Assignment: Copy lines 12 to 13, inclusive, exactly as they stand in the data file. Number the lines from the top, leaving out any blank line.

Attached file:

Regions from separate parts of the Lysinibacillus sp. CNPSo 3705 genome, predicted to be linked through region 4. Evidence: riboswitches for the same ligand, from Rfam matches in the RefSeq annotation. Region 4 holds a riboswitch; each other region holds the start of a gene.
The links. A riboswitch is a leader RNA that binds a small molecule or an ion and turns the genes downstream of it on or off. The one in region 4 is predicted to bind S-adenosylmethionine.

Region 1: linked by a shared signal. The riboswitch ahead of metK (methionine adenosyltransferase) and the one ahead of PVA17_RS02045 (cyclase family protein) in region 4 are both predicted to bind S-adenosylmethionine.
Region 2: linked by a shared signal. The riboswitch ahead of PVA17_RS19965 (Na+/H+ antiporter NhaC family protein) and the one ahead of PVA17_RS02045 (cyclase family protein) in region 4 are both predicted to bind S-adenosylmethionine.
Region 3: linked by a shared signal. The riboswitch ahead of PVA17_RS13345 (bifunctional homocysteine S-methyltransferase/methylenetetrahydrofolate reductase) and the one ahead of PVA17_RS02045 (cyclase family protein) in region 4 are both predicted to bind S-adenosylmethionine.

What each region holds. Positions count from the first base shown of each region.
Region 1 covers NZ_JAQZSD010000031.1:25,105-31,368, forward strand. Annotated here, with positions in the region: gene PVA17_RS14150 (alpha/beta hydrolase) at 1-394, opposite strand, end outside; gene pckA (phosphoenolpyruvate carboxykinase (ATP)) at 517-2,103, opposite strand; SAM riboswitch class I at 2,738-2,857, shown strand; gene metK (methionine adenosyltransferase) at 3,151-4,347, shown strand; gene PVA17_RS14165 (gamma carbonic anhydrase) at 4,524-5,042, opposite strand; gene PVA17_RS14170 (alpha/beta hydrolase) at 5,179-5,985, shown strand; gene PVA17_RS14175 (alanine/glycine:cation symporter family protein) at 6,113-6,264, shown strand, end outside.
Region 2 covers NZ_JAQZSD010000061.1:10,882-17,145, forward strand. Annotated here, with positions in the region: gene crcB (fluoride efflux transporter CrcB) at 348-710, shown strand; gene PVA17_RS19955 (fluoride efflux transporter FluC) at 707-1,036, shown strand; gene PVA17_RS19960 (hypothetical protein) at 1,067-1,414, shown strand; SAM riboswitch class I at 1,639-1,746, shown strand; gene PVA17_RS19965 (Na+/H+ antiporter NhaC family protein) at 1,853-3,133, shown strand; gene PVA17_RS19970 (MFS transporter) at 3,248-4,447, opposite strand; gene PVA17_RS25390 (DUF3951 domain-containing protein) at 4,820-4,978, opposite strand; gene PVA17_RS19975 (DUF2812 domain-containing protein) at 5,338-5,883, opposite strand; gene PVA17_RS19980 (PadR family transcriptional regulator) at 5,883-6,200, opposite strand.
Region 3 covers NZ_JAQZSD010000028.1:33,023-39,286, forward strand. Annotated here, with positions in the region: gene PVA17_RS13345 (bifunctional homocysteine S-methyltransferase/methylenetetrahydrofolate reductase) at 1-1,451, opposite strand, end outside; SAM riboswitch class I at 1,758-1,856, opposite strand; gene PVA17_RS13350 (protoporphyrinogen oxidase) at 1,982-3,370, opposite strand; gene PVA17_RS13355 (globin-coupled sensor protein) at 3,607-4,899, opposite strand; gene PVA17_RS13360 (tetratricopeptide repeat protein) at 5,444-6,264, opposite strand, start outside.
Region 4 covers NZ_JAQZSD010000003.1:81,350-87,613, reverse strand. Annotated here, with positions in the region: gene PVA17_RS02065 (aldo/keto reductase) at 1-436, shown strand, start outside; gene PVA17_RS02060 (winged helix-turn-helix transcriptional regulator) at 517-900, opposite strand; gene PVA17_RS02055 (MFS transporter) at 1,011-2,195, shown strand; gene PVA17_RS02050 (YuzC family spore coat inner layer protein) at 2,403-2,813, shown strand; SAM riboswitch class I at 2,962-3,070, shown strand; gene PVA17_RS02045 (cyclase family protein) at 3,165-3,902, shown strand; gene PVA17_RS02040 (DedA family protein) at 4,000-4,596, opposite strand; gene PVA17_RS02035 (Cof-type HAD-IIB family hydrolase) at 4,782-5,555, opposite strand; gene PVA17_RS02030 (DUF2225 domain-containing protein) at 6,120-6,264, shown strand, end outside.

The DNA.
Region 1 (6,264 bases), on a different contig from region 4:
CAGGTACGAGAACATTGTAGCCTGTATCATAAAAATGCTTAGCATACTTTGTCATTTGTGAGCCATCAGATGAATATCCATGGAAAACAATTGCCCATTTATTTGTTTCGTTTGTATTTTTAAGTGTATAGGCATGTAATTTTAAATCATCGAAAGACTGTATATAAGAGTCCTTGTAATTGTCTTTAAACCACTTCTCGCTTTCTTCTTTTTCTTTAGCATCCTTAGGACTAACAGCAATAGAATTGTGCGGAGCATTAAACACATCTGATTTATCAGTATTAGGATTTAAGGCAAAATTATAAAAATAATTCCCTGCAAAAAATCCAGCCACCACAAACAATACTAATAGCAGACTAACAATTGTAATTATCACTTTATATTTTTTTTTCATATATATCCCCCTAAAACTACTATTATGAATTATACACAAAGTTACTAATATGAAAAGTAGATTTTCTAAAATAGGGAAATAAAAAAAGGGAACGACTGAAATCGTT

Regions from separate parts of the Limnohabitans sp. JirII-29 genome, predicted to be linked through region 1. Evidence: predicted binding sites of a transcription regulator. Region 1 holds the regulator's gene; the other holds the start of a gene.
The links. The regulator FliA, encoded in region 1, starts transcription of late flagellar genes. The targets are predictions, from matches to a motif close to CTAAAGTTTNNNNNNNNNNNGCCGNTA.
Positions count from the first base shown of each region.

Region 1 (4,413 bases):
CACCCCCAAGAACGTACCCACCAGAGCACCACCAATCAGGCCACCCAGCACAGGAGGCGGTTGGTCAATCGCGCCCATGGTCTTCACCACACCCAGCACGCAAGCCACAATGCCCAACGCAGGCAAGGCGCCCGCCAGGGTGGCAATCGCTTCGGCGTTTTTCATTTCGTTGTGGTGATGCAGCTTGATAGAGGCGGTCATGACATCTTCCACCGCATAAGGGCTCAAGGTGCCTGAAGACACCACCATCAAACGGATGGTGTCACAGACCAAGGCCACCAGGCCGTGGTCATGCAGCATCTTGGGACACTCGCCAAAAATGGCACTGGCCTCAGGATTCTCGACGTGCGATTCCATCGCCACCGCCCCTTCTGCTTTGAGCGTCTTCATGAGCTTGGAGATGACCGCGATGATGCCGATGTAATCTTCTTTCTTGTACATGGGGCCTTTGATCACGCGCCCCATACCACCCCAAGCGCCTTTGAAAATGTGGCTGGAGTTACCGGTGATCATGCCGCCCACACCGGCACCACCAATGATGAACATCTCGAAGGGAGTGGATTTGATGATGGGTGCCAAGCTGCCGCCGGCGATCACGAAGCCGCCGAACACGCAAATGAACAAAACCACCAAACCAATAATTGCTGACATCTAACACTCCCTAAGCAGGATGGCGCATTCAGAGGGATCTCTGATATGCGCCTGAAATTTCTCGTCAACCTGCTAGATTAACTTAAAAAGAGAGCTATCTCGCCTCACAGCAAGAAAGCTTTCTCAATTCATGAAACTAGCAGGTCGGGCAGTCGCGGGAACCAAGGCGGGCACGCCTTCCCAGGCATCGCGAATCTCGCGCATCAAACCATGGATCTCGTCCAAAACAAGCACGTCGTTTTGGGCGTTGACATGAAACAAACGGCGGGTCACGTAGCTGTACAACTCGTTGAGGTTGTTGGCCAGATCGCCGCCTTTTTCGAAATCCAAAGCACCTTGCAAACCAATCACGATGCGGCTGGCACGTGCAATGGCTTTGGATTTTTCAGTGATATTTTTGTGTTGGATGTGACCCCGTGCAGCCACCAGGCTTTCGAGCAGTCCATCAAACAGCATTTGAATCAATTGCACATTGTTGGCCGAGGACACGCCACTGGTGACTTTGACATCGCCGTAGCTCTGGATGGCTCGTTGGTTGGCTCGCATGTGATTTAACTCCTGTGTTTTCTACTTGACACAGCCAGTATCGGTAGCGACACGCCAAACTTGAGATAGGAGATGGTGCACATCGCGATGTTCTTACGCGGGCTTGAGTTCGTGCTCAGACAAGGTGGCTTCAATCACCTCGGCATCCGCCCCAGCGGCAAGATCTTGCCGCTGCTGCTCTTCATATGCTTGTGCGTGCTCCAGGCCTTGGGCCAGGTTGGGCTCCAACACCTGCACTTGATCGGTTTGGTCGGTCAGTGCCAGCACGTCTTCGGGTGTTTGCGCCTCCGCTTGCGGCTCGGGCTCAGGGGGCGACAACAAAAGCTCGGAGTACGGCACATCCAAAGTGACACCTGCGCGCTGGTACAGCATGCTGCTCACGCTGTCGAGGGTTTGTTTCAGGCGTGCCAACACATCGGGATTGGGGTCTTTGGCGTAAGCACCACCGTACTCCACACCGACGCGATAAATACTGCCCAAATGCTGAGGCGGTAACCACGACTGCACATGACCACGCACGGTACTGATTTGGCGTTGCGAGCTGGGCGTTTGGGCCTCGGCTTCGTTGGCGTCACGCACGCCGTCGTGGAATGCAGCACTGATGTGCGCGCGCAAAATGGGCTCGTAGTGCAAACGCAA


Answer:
Region 1 (6,264 bases), on a different contig from region 4:
CAGGTACGAGAACATTGTAGCCTGTATCATAAAAATGCTTAGCATACTTTGTCATTTGTGAGCCATCAGATGAATATCCATGGAAAACAATTGCCCATTTATTTGTTTCGTTTGTATTTTTAAGTGTATAGGCATGTAATTTTAAATCATCGAAAGACTGTATATAAGAGTCCTTGTAATTGTCTTTAAACCACTTCTCGCTTTCTTCTTTTTCTTTAGCATCCTTAGGACTAACAGCAATAGAATTGTGCGGAGCATTAAACACATCTGATTTATCAGTATTAGGATTTAAGGCAAAATTATAAAAATAATTCCCTGCAAAAAATCCAGCCACCACAAACAATACTAATAGCAGACTAACAATTGTAATTATCACTTTATATTTTTTTTTCATATATATCCCCCTAAAACTACTATTATGAATTATACACAAAGTTACTAATATGAAAAGTAGATTTTCTAAAATAGGGAAATAAAAAAAGGGAACGACTGAAATCGTT